By Roger Guffey
One of my favorite quotes from Mark Twain succinctly summarizes the gullibility of the masses extremely well: "A lie can travel halfway around the world while the truth is still putting on its shoes."
Some lies are innocuous, but others can have far-reaching and dangerous consequences. The recent outbreaks of measles, mumps, rubella and other extremely contagious diseases are excellent examples of the latter.
Far too many people are refusing to vaccinate their children against these diseases based on a discredited British study that drew a conclusion from data that had been manipulated by the researcher.
In 1998, a British doctor, Andrew Wakefield, published an article in the medical journal The Lancet that purported to find a link between the measles, mumps and rubella vaccine (MMR) and the incidence of autism. The first red flag was that he examined only 12 autistic children. He subjected these children to some invasive and painful colonoscopies and claimed to have found evidence of a new gastroenteritis syndrome.
After the paper was published, an independent researcher discovered that Wakefield had a clear conflict of interest: He had received 55,000 pounds ($90,750) from solicitors seeking to find evidence of a link between the MMR vaccine and autism.
Further investigation found that he had accepted about $719,000 in undisclosed payments from the same group. He had also planned to market a self-diagnostic test that would generate millions of dollars.
Subsequent studies of metadata by the Centers for Disease Control, the American Academy of Pediatricians, the Institute of Medicine, the National Academy of Science, the UK National Health Service and the Cochrane Library found no evidence of any such link. They concluded that the heavy mortality and morbidity rates warranted continued use of the vaccines.
The Lancet published a partial retraction in 2004 and a full retraction in 2010. The British medical establishment stripped Wakefield of his license and charged him with four counts of professional dishonesty and 12 counts of abuse of developmentally challenged children. In 2011, a medical journal identified this fiasco as the most damaging medical hoax in the last 100 years.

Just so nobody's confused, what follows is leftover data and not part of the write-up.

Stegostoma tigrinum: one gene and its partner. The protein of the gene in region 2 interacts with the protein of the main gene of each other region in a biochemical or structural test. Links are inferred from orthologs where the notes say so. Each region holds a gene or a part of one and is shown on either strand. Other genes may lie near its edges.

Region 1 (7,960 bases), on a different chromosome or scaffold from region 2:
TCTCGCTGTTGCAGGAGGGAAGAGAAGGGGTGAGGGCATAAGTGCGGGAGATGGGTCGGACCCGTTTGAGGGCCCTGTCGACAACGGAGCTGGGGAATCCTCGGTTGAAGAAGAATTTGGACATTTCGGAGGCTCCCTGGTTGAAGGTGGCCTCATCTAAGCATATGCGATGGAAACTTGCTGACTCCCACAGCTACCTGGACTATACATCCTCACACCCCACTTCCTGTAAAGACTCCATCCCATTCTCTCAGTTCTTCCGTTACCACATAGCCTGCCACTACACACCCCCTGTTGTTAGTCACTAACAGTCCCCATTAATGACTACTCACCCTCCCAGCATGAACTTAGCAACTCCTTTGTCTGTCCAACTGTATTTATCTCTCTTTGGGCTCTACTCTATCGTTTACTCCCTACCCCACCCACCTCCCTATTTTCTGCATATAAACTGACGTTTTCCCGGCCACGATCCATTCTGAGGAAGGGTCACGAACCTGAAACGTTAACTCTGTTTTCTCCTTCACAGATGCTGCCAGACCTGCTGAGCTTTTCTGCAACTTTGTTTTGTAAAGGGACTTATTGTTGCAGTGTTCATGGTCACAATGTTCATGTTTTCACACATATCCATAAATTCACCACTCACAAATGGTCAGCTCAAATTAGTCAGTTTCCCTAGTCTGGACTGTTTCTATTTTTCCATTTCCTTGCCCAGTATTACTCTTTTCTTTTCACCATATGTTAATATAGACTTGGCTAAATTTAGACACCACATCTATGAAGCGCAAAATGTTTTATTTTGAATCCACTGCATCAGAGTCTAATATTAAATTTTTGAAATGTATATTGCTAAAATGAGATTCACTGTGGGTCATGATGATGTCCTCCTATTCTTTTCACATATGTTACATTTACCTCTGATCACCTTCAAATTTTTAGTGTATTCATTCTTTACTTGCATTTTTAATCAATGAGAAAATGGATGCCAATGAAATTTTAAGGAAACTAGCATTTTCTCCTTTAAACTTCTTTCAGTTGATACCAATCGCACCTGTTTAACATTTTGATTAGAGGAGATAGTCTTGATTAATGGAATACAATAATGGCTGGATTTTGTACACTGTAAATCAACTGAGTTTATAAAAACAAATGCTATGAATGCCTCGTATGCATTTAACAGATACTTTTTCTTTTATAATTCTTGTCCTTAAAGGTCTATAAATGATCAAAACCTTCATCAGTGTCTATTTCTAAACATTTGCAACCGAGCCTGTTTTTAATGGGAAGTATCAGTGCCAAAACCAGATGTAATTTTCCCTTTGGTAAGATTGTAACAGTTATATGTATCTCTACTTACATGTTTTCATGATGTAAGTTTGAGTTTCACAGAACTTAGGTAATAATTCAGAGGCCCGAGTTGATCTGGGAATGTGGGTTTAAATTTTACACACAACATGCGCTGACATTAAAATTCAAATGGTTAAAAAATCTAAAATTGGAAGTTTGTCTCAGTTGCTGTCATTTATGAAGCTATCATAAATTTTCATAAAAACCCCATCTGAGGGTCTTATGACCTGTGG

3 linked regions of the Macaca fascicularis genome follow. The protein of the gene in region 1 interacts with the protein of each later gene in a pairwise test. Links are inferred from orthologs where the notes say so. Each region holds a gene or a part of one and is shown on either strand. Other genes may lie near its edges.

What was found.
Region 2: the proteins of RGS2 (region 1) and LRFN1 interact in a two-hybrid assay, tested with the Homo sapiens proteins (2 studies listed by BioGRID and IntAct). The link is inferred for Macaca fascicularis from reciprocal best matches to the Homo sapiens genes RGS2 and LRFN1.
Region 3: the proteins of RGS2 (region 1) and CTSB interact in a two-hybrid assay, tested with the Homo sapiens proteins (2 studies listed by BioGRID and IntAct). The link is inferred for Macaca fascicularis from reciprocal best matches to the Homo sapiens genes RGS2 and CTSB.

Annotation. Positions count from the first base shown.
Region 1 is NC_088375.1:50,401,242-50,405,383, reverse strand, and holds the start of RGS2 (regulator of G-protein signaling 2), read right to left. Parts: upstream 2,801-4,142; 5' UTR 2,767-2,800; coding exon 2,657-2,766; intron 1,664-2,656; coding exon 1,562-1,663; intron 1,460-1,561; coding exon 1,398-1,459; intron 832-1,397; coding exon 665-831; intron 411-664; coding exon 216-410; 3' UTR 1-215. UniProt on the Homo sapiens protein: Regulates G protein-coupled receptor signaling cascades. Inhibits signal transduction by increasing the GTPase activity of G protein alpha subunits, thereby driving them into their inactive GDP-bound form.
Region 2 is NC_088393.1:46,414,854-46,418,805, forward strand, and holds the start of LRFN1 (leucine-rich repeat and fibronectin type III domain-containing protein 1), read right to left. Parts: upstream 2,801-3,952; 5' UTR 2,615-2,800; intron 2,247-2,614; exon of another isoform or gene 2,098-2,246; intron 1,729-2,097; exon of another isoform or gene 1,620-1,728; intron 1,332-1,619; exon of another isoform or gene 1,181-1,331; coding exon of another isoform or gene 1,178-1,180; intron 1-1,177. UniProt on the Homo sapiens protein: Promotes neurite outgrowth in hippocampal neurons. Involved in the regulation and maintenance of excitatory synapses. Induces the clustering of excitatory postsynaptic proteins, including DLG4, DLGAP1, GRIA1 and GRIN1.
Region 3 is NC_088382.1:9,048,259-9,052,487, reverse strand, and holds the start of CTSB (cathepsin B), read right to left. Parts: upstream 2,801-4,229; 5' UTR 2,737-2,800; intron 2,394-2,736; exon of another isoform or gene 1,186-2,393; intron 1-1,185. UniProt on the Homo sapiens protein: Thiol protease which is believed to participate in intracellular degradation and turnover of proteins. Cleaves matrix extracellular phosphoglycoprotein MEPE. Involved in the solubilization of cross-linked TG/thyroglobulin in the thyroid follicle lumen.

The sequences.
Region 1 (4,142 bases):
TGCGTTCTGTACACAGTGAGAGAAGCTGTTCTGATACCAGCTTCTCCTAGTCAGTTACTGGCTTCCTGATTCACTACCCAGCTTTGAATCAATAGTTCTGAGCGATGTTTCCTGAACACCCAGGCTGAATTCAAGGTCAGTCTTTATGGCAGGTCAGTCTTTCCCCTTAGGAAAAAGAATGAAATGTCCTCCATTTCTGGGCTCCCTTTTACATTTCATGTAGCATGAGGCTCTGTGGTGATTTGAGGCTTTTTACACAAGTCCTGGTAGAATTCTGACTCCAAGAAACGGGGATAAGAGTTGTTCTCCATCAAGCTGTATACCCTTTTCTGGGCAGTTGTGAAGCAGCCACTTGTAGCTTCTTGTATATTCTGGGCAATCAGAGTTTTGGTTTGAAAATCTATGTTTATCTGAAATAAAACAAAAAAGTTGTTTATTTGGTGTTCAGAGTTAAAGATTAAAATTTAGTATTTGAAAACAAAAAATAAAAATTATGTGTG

But the damage had already been done.
In Britain, the vaccination rate fell from 92 percent to 84 percent overall and as low as 61 percent in parts of London. The vaccination rate has also dropped significantly in the United States. Serious outbreaks of measles, mumps and rubella occurred as a consequence.
A basic misunderstanding of science and medicine feeds the anti-vaccine movement. Very rarely, children who have been vaccinated contract the disease anyway. This is particularly true for the mumps vaccines. No medicine or vaccines can have 100 percent effectiveness for the simple reason that people are different genetically, so some may not produce the antibodies needed to protect against the disease. Likewise, some may have side effects that do not occur in the overall population.
The frequency of life-threatening side effects for the vaccines for MMR, diphtheria, tetanus and pertussis (whooping cough), and the Haemophilus influenza viruses is extremely low, but the mortality and morbidity rates of the diseases themselves are much higher.
Unvaccinated children may in fact be carriers and pass the disease to others even though they may not show the symptoms. In a world where millions of children are exposed to contagion in child care and kindergarten facilities, the risk of serious illness rises dramatically.
Anyone who doubts the efficacy of immunization need only to remember that one of the deadliest diseases that afflicts the human race, smallpox, was declared extinct with the last known naturally occurring case recorded in 1977. Consequently, people are no longer vaccinated against the disease.
The cause of this irrational fear of vaccination is the same scientific illiteracy that does not believe in evolution, global climate change and stem-cell research. People tend to misuse statistics by finding a rare case and assuming it applies to the majority.
Even worse, truly ignorant people will listen to the medical opinions of celebrities who have absolutely no medical or scientific training.
The question that parents need to ask is, "Am I willing to risk the death of or serious damage to my children based on a lie perpetuated by people who are medically unqualified to draw valid scientific conclusions based on decades of accepted data and evidence?"
It is high time the truth catches up to this dangerous lie that claims that lifesaving vaccines are harming our children.
Roger Guffey of Lexington is a retired teacher.